Monday, December 7, 2015

What's That Noise?

What’s that noise?



               
Off-the-wall encounters are the norm for my dad.
It seems like every time you turn around, he has another crazy story, improbable injury, unexpected people encounter or just flat wild experience.
So it should come as no surprise that God often speaks to my dad through dreams.
My dad was a pastor and I have many fond memories of him telling us about the dreams that God would give him. My brothers and I would frequently sit with him in the living room; ears wide open, waiting to hear what God had revealed to him. 
In one particular dream, my dad was sitting in a dark room reclining in his easy chair, reading a magazine, and watching TV. He heard something, a noise that he could not discern. He kept hearing the sound over and over again. Dad was determined to identify the noise.
He put the magazine down, got up and looked around the room. He still heard the sound. It was a little clearer, but he still could not identify it, or where it originated. Bewildered, he finally turned off the TV, and suddenly clearly heard the sound.
It was the still, small voice of the Holy Spirit, speaking to him and leading him in the way he should live.
Life has always been filled with distractions.
Noises, visual stimulation, activities and achievements often blare at us like loudspeakers, drowning out the still, small voice of the Holy Spirit — the voice that wants to lead us to communion with our Father.
My dad had that dream more than 20 years ago. Today, in the Digital Age, we have even more distractions.
Social media, the Internet, and a bevy of entertainment options compete with Holy Spirit, filling our minds with an overwhelming amount of “white noise” that we let cover the voice of God.
Our legitimate spiritual questions can get jumbled with this noise.
“Should I do this? Was that’s God’s voice? Was that person right? Wow, that article was interesting. I wonder if what they said was right. Did you watch the news today? It’s crazy what is going on in the world. You know I can learn to sew scarfs online now? I can also learn to play the guitar. Do you know what so-and-so was doing today? OMG, that pic was so cute! I was sent 10 snap chats in the last 10 minutes.”
Today, if you were to have a dream similar to my dad’s, you might be sitting in a chair, iPhone in hand, laptop nearby, and the TV blaring.
But distractions are not limited to electronics themselves. In this age, the information carried by these devices is king, and more is better.
Without even trying, just by default, we can drown out the still, small voice of the Holy Spirit. But God promises in His Word that He will use this voice to lead us in our daily lives, direct us in all righteousness, and lead us into sweet communion with Him.

John 10:4-5 — “When he has brought out all his own, he goes on ahead of them, and his sheep follow him because they know his voice. But they will never follow a stranger; in fact, they will run away from him because they do not recognize a stranger’s voice.”

In these verses, Jesus was taking the Pharisees to task because they were trying to scatter, distract, deceive and carry away God’s sheep. We might not recognize the distractions of today as the voice of the Pharisees, but think of the things of this world that are scattering the Body of Christ, not gathering.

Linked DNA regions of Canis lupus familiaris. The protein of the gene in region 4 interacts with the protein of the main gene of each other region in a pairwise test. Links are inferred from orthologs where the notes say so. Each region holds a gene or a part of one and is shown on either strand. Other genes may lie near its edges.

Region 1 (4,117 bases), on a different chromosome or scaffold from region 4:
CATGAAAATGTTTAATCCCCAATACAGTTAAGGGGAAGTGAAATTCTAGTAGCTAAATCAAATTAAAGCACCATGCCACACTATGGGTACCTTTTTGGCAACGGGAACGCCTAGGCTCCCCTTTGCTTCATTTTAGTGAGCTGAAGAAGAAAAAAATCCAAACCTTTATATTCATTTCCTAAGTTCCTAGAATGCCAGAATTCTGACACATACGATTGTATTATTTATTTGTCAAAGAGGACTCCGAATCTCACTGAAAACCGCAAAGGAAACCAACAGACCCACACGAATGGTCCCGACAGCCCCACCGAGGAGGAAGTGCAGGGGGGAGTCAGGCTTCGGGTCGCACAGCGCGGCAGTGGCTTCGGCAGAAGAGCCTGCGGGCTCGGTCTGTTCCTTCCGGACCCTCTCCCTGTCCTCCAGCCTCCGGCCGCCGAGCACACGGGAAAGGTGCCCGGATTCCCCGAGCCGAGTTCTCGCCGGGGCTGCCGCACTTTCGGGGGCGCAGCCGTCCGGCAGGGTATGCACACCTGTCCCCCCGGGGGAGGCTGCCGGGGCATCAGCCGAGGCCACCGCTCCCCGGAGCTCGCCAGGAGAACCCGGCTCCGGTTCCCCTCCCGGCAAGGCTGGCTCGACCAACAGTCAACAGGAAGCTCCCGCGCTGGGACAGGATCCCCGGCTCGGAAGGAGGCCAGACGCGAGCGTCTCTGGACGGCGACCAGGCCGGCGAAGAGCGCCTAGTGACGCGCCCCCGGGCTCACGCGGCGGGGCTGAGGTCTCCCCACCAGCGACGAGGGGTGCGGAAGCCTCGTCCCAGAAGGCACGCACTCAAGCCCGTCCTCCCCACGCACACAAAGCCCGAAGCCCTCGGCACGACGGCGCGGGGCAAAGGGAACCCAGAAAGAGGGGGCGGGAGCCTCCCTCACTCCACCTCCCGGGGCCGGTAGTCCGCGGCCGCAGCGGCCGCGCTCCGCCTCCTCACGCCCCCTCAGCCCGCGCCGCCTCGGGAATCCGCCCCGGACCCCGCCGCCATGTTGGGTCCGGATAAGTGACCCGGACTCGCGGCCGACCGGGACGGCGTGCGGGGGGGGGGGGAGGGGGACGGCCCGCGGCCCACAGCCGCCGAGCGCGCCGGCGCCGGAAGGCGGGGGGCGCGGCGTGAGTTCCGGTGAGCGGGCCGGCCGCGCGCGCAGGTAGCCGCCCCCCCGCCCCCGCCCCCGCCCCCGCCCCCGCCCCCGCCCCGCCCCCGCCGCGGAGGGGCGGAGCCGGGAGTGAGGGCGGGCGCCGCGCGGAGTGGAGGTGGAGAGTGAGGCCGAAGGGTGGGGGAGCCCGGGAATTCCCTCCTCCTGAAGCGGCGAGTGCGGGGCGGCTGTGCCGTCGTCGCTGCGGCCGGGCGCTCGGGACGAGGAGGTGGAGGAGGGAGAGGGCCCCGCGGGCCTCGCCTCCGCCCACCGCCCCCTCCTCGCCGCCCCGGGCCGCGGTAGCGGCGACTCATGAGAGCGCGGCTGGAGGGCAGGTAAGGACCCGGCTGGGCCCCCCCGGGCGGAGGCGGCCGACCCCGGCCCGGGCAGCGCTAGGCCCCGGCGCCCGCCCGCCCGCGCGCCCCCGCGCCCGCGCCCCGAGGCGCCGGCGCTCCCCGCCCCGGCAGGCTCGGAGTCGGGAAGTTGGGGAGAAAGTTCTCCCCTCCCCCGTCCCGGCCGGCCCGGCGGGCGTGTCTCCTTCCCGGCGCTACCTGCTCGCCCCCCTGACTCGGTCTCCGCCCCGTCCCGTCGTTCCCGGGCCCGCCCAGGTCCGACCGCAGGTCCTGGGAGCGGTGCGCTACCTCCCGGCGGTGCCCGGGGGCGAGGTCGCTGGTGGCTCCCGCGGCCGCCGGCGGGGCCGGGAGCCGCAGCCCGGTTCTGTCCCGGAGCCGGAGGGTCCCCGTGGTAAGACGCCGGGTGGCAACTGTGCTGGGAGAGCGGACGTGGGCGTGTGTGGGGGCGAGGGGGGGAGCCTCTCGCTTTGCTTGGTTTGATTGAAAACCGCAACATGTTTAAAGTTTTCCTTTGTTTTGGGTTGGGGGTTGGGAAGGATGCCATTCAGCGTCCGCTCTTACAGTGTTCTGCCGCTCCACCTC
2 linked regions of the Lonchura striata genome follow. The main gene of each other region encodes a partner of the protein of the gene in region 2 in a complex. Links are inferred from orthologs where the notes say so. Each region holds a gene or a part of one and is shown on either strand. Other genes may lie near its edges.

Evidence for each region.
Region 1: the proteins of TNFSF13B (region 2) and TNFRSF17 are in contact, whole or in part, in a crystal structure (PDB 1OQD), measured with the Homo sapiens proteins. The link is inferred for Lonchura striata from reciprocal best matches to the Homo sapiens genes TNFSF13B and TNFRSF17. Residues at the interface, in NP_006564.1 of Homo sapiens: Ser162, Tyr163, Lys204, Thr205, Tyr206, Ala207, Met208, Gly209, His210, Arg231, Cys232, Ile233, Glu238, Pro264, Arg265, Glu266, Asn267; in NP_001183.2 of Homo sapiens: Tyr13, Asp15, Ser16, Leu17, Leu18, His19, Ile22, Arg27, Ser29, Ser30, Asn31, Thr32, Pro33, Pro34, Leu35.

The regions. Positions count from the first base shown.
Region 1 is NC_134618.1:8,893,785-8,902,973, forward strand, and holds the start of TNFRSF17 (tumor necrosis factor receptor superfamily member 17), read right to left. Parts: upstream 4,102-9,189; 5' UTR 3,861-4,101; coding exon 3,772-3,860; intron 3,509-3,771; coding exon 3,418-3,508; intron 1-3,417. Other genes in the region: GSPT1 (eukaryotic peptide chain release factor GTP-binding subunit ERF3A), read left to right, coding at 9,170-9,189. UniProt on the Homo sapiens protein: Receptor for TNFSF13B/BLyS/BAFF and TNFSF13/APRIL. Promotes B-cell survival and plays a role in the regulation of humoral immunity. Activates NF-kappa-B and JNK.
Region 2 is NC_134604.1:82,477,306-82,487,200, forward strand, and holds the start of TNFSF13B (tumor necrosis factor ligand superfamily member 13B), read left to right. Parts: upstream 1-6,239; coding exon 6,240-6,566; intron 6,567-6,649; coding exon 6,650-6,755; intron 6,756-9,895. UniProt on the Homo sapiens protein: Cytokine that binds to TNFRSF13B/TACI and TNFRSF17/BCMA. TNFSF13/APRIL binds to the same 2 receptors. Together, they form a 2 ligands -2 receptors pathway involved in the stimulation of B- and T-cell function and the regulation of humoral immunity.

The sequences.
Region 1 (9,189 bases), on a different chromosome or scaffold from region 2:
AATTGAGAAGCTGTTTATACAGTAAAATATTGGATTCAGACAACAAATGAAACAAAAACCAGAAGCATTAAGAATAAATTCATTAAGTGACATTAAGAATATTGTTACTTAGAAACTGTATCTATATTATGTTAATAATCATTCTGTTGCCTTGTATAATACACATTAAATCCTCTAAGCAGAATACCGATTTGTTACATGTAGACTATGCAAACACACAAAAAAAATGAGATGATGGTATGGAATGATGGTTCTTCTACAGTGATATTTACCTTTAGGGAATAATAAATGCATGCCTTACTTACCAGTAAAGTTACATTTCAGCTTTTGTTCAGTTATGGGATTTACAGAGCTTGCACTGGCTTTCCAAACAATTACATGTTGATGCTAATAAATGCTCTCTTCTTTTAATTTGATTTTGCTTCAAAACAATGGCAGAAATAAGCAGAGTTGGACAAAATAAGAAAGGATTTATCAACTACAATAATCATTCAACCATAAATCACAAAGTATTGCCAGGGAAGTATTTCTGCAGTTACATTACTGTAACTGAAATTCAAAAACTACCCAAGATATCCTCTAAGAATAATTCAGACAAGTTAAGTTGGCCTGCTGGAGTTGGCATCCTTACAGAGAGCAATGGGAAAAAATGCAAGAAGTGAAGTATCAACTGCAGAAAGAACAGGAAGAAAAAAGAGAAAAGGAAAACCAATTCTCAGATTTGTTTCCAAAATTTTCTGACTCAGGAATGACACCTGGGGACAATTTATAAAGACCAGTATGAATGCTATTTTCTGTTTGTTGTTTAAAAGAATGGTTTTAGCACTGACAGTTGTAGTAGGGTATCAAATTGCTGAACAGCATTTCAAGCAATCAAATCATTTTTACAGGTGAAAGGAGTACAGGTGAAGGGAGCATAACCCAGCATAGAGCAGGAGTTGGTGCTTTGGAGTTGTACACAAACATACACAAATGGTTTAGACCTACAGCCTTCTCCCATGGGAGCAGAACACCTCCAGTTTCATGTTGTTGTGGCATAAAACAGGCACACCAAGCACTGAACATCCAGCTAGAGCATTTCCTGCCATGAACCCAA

They are distracting us from our call, our first love, and His will. This is like a wolf calling us away from the flock and beckoning us away from the safety of the Shepherd.  
The Bible promises the sheep will follow the Shepherd’s voice and they will not follow another. We can confidently know that we can recognize His voice, and follow after him.
The question is: Can you hear the voice of God among all the noises in your life?










Saturday, November 28, 2015

Lord, Why the Tree?




In the Holland home, Christmas is the king of all holidays.
We celebrate the birth of our Savior with great fervor, relishing every moment of togetherness that the holiday brings. Great effort is taken to don the house with Christmas lights and to pick out the most beautiful Christmas tree.
Homemade hot chocolate is artfully crafted and Christmas music blares as we decorate our home.
My husband’s brother, known to our kids as Uncle Jon, or AKA “Mr. Christmas,” keeps the mood merry and bright by pretending to be characters from various Christmas movies.
As a family, we carefully unpack each ornament that commemorates a time in Holland family history. As we hang the ornaments, our hearts are warmed, fondly recalling special memories of Christmas past.
You can hear me reminding our kids, “Dad bought this one for me the year you were born.”
Or, “We bought this one the year we were married.”
Also, “Remember, Isaac? You made this one in Kindergarten!”
And, “Dad bought this pepper ornament for me because I like hot food.”
The lights are hung carefully on the tree and ribbon is affectionately draped from top to bottom. Then we snuggle up around our Holland tree and admire our work. Each night we read books or watch shows on an iPad in the same room as the Holland tree, just to be near it.
One year, however, we had what has now been dubbed the, “really weird Christmas.”
For starters, my husband, Andrew, spent the first ten days of December in Ethiopia. Not realizing the logistical repercussions of his extended absence, stress began to mount.
One day after my husband’s return from Africa, we had a specialist appointment for my youngest son, Ryan, to deal with his diabetes. But on the way out the door, Andrew’s back went out and he had to struggle with excruciating pain during the visit.
The specialist gave us a heartbreaking diagnosis and, after leaving the appointment, we headed to yet another doctor’s office to have my husband seen for his back pain.